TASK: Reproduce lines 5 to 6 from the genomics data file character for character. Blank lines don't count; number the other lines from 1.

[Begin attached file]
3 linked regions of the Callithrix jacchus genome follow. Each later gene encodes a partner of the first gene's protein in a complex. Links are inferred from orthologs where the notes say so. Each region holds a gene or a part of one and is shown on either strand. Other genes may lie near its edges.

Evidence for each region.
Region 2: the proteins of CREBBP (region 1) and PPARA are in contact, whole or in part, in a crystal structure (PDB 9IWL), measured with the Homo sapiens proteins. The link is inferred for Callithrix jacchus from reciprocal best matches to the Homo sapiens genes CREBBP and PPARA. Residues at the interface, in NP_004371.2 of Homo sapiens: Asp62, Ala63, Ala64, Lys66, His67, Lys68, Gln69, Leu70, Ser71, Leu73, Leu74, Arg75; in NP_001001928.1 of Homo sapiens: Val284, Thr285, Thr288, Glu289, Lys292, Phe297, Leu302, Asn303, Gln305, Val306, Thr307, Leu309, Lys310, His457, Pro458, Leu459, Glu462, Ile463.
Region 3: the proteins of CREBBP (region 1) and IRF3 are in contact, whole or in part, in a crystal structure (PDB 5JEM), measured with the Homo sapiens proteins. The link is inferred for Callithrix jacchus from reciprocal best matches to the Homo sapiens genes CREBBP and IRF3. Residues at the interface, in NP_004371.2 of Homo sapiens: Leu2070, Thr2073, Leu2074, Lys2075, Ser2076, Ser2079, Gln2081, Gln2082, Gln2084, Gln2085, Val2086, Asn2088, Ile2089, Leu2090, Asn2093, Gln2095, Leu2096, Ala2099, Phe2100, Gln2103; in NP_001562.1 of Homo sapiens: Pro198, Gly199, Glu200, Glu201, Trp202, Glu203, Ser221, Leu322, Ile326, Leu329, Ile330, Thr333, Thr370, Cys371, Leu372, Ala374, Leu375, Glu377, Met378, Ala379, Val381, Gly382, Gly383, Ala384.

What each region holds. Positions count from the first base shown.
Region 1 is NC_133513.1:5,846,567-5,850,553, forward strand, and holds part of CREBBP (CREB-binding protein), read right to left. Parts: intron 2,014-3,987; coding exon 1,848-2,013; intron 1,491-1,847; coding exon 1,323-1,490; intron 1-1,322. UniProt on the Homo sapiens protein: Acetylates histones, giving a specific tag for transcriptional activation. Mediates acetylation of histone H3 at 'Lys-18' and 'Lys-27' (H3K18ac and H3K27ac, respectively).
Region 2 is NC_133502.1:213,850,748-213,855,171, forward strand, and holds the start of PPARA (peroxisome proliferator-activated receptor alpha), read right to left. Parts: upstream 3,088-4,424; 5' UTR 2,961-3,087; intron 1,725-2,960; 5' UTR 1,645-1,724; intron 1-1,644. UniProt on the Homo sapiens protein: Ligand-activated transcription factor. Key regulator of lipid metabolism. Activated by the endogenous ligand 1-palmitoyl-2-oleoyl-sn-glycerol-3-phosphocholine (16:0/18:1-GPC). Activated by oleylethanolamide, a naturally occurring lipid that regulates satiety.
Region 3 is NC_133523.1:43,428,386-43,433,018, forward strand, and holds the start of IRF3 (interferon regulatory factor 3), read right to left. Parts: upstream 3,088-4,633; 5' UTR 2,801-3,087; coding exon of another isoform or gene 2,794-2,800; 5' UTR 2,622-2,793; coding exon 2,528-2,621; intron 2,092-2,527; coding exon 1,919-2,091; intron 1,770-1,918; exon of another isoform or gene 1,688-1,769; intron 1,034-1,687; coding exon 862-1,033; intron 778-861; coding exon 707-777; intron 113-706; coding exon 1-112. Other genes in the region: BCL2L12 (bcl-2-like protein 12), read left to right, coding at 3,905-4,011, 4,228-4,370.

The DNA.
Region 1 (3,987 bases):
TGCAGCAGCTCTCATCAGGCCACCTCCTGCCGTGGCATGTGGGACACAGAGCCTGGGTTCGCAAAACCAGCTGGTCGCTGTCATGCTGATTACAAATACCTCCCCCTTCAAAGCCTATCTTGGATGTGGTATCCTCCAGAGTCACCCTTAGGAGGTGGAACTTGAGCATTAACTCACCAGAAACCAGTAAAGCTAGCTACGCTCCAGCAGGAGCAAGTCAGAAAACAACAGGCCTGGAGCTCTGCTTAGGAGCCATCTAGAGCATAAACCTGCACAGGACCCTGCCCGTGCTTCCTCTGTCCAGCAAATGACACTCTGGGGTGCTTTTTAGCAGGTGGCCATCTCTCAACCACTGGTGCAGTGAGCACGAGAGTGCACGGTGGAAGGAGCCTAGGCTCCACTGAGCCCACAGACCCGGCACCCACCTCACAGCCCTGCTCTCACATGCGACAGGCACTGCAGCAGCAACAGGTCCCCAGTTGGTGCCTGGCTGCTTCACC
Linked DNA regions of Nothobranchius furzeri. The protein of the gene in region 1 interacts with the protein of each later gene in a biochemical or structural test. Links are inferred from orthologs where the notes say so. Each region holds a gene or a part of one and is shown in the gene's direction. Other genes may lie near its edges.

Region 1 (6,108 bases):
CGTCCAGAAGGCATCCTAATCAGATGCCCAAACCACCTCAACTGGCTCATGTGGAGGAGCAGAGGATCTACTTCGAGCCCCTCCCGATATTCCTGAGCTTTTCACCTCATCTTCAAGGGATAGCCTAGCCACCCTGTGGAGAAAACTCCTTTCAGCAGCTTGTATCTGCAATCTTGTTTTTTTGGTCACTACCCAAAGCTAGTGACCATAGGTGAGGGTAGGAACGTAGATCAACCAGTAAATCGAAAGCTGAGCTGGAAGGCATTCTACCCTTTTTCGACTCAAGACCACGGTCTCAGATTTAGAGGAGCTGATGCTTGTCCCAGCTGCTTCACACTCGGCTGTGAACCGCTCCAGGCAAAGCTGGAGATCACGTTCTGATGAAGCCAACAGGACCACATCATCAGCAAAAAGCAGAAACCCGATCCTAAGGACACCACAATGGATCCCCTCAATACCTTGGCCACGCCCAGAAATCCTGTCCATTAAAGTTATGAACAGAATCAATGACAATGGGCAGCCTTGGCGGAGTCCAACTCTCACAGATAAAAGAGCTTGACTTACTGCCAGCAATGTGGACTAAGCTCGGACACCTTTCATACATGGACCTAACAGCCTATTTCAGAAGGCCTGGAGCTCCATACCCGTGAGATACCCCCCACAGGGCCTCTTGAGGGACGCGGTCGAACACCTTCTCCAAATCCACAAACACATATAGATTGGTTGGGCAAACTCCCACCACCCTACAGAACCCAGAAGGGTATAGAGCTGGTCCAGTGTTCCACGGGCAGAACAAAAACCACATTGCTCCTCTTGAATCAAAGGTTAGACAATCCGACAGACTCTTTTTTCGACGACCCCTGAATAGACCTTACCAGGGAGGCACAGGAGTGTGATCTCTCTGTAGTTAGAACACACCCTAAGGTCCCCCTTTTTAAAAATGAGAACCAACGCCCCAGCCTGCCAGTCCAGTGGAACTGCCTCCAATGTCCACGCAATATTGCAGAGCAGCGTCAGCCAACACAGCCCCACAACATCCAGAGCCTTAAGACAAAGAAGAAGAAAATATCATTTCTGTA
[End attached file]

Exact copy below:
What each region holds. Positions count from the first base shown.
Region 1 is NC_133513.1:5,846,567-5,850,553, forward strand, and holds part of CREBBP (CREB-binding protein), read right to left. Parts: intron 2,014-3,987; coding exon 1,848-2,013; intron 1,491-1,847; coding exon 1,323-1,490; intron 1-1,322. UniProt on the Homo sapiens protein: Acetylates histones, giving a specific tag for transcriptional activation. Mediates acetylation of histone H3 at 'Lys-18' and 'Lys-27' (H3K18ac and H3K27ac, respectively).